The TRACECA * Programme was launched at a conference in Brussels in May 1993, bringing together trade and transport ministers from the original eight TRACECA countries: Armenia, Azerbaijan, Georgia, Kazakhstan, Kyrgyzstan, Tajikistan, Turkmenistan and Uzbekistan.
* (TRACECA: TRAnsport Corridors Europe Caucasus Asia).
Members of this conference adopted the Brussels Declaration. This was to implement a programme of European Union funded technical assistance, to develop a transport corridor on a west-east axis from Europe, across the Black Sea, through the Caucasus and the Caspian Sea to Central Asia.
In the period from 1996 – 1998, Ukraine, Mongolia and Moldova joined the TRACECA Programme.
At the First Annual Meeting of IGC TRACECA in Tbilisi, March 2000, Bulgaria, Romania and Turkey officially applied to the European Commission with a request to join the TRACECA Programme and as a result became members of the Basic Multilateral Agreement on International Transport for the Development of the Europe-Caucasus-Asia Corridor.
In July 2009, the Islamic Republic of Iran joined TRACECA, and following the outcome of the Seventh Meeting of the IGC TRACECA, on 16 June 2009 the Republic of Lithuania was granted observer status at the IGC.
The TRACECA corridor is involved in trade and economic development. Major traffic flows through a corridor in Western and Central Europe on the one side, and in Central and South-East Asia on the other.
At present the TRACECA countries are gradually implementing the IGC TRACECA Strategy for development of the Europe-Caucasus-Asia international transport corridor for the period up to 2015, aimed at creating a sustainable infrastructure chain ensuring multi-modal transport with step-by-step integration of the corridor into the Trans-European Transport Networks (TENs).
On 29 January 2015, the Intergovernmental Commission (IGC) TRACECA held the 11th annual meeting in Istanbul, Turkey.
During the first sessions, each country presented the results of transport developments for the reporting period. The main factor of TRACECA’s success is 70 million tonnes of cargo transported yearly.
Mr Jean-Pierre Loubinoux attended the Eleventh Meeting of the Intergovernmental Commission (IGC) TRACECA. He concluded the first session of the meeting by saying:
In spite of the financial crisis and the geopolitical tension that is impacting the world and can affect economy and therefore the mobility of goods and people, the forecast in this globalised world for transport is good if you look forward to 2050. In fact, international freight transport will be multiplied by four by then; and transport distances will increase by 12%. We will see a shift from the North-Atlantic routes to the North-Pacific routes; Indian Ocean routes will multiply by four; intra-African by seven; intra-Asian by four; and passenger traffic will also follow the same pattern with a 50% increase.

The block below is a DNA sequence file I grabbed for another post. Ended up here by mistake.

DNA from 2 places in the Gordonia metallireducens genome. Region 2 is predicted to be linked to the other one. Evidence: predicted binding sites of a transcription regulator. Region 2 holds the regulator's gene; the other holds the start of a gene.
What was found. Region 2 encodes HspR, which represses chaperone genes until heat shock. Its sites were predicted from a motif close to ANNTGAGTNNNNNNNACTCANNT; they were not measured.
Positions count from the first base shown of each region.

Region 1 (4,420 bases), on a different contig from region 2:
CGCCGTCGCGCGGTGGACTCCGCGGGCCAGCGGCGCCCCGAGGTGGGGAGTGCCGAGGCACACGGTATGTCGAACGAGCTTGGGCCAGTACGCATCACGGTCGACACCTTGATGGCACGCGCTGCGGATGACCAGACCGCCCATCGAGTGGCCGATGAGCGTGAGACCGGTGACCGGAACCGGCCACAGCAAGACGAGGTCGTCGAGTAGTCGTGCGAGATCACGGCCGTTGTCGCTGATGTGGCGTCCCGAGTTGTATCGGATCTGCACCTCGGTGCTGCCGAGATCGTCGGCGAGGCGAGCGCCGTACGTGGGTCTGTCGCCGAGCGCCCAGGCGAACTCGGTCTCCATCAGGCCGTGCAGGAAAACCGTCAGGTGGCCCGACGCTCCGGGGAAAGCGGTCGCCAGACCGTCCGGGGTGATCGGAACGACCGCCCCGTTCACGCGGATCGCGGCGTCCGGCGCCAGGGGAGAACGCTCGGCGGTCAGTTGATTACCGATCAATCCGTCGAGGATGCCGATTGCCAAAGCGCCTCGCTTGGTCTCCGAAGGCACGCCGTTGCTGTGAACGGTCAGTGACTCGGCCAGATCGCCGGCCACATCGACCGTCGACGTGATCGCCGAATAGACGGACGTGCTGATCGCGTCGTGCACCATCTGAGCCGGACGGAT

So what does this mean? It means that all modes will have to adjust their capacity with new infrastructure or a better, optimised use of present infrastructure, which means capacity management of infrastructure; also capacity management of train and ship rolling stock. It also means that we will need to invest in missing links, especially north-south links from Russia to Turkey, the CIS and Central Asian countries; or east-west links between Europe, Central Asia and China. It also means that we will have to develop a better complementarity of all modes of transport and this is probably the new philosophy of the 21st century.
In terms of freight volume, air traffic will be multiplied by six by 2050; road by four, rail by five, sea by four; but with a market share that could remain at the same relative level.
So we have in front of us, Ladies and Gentlemen, two main issues: one is a real capacity issue, and the other one, which could be the first, is an environmental issue because the development of traffic will also increase CO2 emissions by an estimated 300% by 2050. So, more than ever modal shift is necessary, with rail – known as a very sustainable mode of transport – as the backbone of a new transport mix, and rail and sea being much more complementary with each other.
I’ll give you an example: the flow of traffic, the exchange of goods between Europe and Asia every year represents approximately 600 billion dollars a year, and rail’s share in the market is only 1%, so the future in front of us is in the development of more rail corridors, which can help the two degrees scenario, especially with the commitment made by all rail operators to reduce CO2 emissions by 50%, to decrease energy consumption by 50%, to develop market share and to shift market share to rail by a factor of two. And I am happy to tell you that all the countries around this table and all your railways are – or intend to be – members of UIC in the best interest of our cooperation and in the best interest of our international future."